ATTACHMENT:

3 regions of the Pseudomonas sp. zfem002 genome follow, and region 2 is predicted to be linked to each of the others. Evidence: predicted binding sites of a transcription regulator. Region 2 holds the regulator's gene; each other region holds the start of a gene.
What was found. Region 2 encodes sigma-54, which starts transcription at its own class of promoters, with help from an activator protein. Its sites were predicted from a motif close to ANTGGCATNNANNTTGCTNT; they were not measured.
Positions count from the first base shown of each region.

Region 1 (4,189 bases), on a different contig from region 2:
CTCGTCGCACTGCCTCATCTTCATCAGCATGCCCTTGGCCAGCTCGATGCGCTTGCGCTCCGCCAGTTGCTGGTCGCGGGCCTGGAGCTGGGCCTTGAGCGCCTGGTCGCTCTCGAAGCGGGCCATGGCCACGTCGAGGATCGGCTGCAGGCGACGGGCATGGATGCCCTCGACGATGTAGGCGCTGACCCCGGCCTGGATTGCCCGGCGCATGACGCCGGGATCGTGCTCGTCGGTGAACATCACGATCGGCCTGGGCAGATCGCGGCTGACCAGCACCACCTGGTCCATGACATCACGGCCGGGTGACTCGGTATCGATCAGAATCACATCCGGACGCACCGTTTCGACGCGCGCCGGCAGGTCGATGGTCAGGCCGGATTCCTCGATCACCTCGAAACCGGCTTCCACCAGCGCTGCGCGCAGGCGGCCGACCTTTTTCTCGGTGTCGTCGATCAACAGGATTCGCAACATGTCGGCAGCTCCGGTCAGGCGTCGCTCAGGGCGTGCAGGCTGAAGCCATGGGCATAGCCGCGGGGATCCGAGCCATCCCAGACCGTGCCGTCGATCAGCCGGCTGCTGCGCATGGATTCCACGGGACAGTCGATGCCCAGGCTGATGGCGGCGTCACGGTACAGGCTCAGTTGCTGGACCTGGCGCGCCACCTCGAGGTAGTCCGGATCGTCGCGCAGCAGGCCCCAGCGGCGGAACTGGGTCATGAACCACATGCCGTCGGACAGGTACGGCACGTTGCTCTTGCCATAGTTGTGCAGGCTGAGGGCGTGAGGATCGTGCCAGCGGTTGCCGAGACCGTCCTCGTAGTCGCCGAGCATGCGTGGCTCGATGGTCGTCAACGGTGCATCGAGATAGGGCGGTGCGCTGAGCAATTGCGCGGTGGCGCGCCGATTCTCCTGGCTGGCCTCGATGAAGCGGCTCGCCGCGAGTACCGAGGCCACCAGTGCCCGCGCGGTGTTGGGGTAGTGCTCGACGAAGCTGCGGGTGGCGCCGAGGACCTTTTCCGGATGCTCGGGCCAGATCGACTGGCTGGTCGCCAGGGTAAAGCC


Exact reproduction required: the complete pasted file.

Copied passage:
3 regions of the Pseudomonas sp. zfem002 genome follow, and region 2 is predicted to be linked to each of the others. Evidence: predicted binding sites of a transcription regulator. Region 2 holds the regulator's gene; each other region holds the start of a gene.
What was found. Region 2 encodes sigma-54, which starts transcription at its own class of promoters, with help from an activator protein. Its sites were predicted from a motif close to ANTGGCATNNANNTTGCTNT; they were not measured.
Positions count from the first base shown of each region.

Region 1 (4,189 bases), on a different contig from region 2:
CTCGTCGCACTGCCTCATCTTCATCAGCATGCCCTTGGCCAGCTCGATGCGCTTGCGCTCCGCCAGTTGCTGGTCGCGGGCCTGGAGCTGGGCCTTGAGCGCCTGGTCGCTCTCGAAGCGGGCCATGGCCACGTCGAGGATCGGCTGCAGGCGACGGGCATGGATGCCCTCGACGATGTAGGCGCTGACCCCGGCCTGGATTGCCCGGCGCATGACGCCGGGATCGTGCTCGTCGGTGAACATCACGATCGGCCTGGGCAGATCGCGGCTGACCAGCACCACCTGGTCCATGACATCACGGCCGGGTGACTCGGTATCGATCAGAATCACATCCGGACGCACCGTTTCGACGCGCGCCGGCAGGTCGATGGTCAGGCCGGATTCCTCGATCACCTCGAAACCGGCTTCCACCAGCGCTGCGCGCAGGCGGCCGACCTTTTTCTCGGTGTCGTCGATCAACAGGATTCGCAACATGTCGGCAGCTCCGGTCAGGCGTCGCTCAGGGCGTGCAGGCTGAAGCCATGGGCATAGCCGCGGGGATCCGAGCCATCCCAGACCGTGCCGTCGATCAGCCGGCTGCTGCGCATGGATTCCACGGGACAGTCGATGCCCAGGCTGATGGCGGCGTCACGGTACAGGCTCAGTTGCTGGACCTGGCGCGCCACCTCGAGGTAGTCCGGATCGTCGCGCAGCAGGCCCCAGCGGCGGAACTGGGTCATGAACCACATGCCGTCGGACAGGTACGGCACGTTGCTCTTGCCATAGTTGTGCAGGCTGAGGGCGTGAGGATCGTGCCAGCGGTTGCCGAGACCGTCCTCGTAGTCGCCGAGCATGCGTGGCTCGATGGTCGTCAACGGTGCATCGAGATAGGGCGGTGCGCTGAGCAATTGCGCGGTGGCGCGCCGATTCTCCTGGCTGGCCTCGATGAAGCGGCTCGCCGCGAGTACCGAGGCCACCAGTGCCCGCGCGGTGTTGGGGTAGTGCTCGACGAAGCTGCGGGTGGCGCCGAGGACCTTTTCCGGATGCTCGGGCCAGATCGACTGGCTGGTCGCCAGGGTAAAGCC